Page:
Why the North American XB-70 Valkyrie Was Always Doomed to Fail?

At the height of the Cold War, the United States came up with the ultimate strategic bomber. This was the North American XB-70 Valkyrie. The XB-70 was a Mach 3 prototype that would have led to the B-70 bomber, creating the fastest strategic bomber in the world. It aimed to strike deep into Soviet territory and be immune to any interceptor aircraft that were dispatched to counter it. Its high speed would also make it difficult to see on radar displays.
XB-70 Valktrie
However, the XB-70 was always doomed to fail. The advent of Soviet surface-to-air missiles meant the XB-70 lost its high-altitude advantage. And at low level, the XB-70 had only a slight performance advantage over the cheaper and simpler Boeing B-52 Stratofortress. A tragic accident while the aircraft was used as a research plane would ultimately end the program.

Just how fast was the XB-70?

A stunning delta wing shape with a canard surface created an eye-catching design. The designers at North American would utilize compression lift, which resulted from a shock wave generated over the leading edge of the engine intake splitter. The XB-70 helped redirect the shockwaves and generate additional lift. This would allow the bomber to fly more efficiently at supersonic speeds. Powering the aircraft were six General Electric YJ93 afterburning turbojets. These propelled the futuristic bomber to a speed of 2,056 mph, or Mach 3.1, making it by far the fastest bomber in the world.The XB-70 was able to outrun the fastest fighter jets of the day. And the engines were so powerful that the aircraft could remain at Mach 3, even if one of them failed. The variable geometry wings helped to improve both the aircraft’s stability and its supersonic lift. The innovative construction of the aircraft was based on a revolutionary, multi-layer fuselage skin. Fuel would also circulate throughout the airframe to cool the interior. This was all to counter the kinetic heat the aircraft would go through. On the face of it, the XB-70 was a world-beater.

Test flights stymied the progress of the XB-70 program

XB\-70 Valkyrie Mach 3 Bomber

The first flight of the XB-70 took place in September 1974. It happened after many technical problems that had delayed the first flight. And that wasn’t the end of the issues. A brake would lock on that first landing, causing a tire to blow out and catch fire. Then the faster the aircraft flew, the worse the paint would peel off its bodywork. The biggest scare came on the 12th flight, as the horizontal splitter tore off and was sucked into the engines, knocking out four of them. And it happened as the jet approached Mach 2.6.The XB-70 shed a part of its leading edge when the aircraft returned to flight, and the first prototype was then limited to just Mach 2.5. The second aircraft was cleared to fly at Mach 3. But the XB-70 had to fight all these issues while the Soviet missile technology was rapidly improving. Surface-to-air missiles now represented a massive threat to American bombers. Even one as fast as the XB-70. The Missiles would also be able to go higher than the XB-70s maximum height of 77,350 ft. Intercontinental nuclear ballistic missiles also took away the nuclear bomber role for the jet.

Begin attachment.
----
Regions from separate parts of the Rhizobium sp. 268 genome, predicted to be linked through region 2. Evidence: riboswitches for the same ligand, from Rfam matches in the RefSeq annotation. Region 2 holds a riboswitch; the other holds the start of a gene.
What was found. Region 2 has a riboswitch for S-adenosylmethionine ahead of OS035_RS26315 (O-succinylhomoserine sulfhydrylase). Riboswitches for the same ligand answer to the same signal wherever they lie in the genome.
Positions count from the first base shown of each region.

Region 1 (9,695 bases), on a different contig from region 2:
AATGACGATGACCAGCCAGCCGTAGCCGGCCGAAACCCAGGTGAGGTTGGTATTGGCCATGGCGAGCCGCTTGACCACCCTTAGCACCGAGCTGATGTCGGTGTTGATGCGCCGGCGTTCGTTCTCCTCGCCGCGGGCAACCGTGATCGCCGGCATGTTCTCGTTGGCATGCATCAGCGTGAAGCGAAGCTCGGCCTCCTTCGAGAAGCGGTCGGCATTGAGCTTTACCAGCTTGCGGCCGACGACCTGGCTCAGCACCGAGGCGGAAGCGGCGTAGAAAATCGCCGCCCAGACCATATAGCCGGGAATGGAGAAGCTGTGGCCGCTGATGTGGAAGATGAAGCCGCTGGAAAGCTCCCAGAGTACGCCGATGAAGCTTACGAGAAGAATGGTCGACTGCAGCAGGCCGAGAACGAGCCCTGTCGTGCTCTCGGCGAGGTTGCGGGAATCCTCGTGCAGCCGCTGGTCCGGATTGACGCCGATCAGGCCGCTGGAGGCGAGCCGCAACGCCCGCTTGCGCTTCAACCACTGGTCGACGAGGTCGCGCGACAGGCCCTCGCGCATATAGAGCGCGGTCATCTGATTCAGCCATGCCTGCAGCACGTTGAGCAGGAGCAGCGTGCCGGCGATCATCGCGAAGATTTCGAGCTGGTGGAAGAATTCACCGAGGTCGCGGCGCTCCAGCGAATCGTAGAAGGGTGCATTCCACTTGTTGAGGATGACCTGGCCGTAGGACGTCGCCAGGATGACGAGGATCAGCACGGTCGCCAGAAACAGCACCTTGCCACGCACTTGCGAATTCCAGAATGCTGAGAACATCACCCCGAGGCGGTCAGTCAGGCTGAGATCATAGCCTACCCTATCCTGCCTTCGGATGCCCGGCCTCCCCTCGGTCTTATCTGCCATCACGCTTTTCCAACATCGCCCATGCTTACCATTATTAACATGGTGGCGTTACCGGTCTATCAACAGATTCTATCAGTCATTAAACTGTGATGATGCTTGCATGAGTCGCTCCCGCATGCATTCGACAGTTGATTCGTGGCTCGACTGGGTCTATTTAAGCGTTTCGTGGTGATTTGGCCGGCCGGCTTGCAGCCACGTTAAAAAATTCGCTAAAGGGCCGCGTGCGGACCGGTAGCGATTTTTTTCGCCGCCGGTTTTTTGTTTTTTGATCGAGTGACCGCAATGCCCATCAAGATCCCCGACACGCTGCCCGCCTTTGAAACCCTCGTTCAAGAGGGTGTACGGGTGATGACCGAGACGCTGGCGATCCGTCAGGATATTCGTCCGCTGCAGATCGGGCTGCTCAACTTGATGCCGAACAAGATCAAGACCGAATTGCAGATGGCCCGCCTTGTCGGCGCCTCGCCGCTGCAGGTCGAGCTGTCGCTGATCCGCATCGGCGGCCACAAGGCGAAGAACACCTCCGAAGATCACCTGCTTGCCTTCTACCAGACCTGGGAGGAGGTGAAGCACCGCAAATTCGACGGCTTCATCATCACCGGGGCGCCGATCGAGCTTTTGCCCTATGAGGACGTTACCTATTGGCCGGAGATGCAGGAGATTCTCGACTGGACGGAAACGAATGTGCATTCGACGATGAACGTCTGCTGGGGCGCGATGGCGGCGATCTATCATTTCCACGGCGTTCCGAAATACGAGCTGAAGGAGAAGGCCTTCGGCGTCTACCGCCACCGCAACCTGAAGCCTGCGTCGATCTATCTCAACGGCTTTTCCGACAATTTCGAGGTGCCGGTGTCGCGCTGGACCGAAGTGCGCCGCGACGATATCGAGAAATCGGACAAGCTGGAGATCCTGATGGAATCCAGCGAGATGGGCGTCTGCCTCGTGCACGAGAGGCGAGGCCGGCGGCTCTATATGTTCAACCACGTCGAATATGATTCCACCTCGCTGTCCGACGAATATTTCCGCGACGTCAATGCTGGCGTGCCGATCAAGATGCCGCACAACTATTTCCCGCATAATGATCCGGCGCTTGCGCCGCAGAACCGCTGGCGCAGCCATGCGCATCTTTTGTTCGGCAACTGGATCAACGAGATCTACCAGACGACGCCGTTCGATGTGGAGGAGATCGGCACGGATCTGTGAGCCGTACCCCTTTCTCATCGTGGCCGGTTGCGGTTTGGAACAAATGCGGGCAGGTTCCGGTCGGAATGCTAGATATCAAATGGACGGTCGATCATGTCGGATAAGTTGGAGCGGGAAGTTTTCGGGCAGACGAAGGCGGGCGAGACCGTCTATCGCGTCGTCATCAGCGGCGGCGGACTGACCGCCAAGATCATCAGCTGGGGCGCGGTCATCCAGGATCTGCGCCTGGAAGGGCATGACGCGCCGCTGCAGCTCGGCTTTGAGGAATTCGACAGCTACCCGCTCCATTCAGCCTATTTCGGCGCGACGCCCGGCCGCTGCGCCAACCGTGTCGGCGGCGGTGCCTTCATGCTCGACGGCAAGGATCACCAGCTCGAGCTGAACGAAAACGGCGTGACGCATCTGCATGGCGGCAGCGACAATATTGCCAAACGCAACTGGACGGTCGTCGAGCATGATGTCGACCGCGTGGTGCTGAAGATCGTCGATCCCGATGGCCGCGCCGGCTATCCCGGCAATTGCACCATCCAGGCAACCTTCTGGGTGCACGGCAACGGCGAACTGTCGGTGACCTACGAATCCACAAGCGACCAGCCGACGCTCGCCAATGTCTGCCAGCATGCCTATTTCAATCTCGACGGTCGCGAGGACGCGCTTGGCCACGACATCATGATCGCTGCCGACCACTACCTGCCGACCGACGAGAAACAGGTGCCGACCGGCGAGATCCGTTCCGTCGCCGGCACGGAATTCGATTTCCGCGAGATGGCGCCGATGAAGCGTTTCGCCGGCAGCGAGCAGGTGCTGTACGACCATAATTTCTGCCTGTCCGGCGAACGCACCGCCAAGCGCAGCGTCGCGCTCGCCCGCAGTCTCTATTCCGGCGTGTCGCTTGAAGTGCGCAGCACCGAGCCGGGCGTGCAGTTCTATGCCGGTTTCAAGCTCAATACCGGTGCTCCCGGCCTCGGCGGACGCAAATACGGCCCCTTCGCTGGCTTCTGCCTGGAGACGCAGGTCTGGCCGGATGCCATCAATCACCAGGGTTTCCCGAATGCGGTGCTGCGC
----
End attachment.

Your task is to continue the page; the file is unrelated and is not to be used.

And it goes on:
The U.S. Air Force dramatically scaled back the XB-70 program

Even switching the XB-70 to a low-level bombing role wouldn’t help. The aircraft was found to have very little performance advantage over the B-52, the very aircraft it was supposed to replace. As such, the U.S. Air Force decided that enough was enough. The program was scaled back massively, and the XB-70s were then used for supersonic research rather than as prototypes for a new bomber. Tragedy then struck the U.S. Air Force and NASA program. The second prototype was lost during a photoshoot for General Electric after an F-104 Starfighter rolled into the aircraft.F-104 pilot Joe Walker was killed, as was XB-70 co-pilot Carl Cross. The bomber’s pilot, Al White, was seriously injured during ejection, but he survived the accident and made a recovery. The loss was a devastating setback to the research program, leaving the team with the Mach 2.6 limited prototype.

The XB-70 program ended in tragic failure

XB\-70 Valkyrie Mach 3 Bomber

The accident occurred in 1966, and the XB-70 would go on to fly until 1969. Ironically, the B-70 bomber program was canceled even before the aircraft first flew back in 1961.It wasn’t that exact crash that ended things, though. Advances in missile technology rendered the role of the XB-70 obsolete before the first prototype had lifted off the ground. The aircraft was always set to fail. Yet amazingly, the B-52 it was meant to replace has continued in the bomber role ever since and will do so for many more years to come. That is perhaps the ultimate irony in the story of the XB-70.

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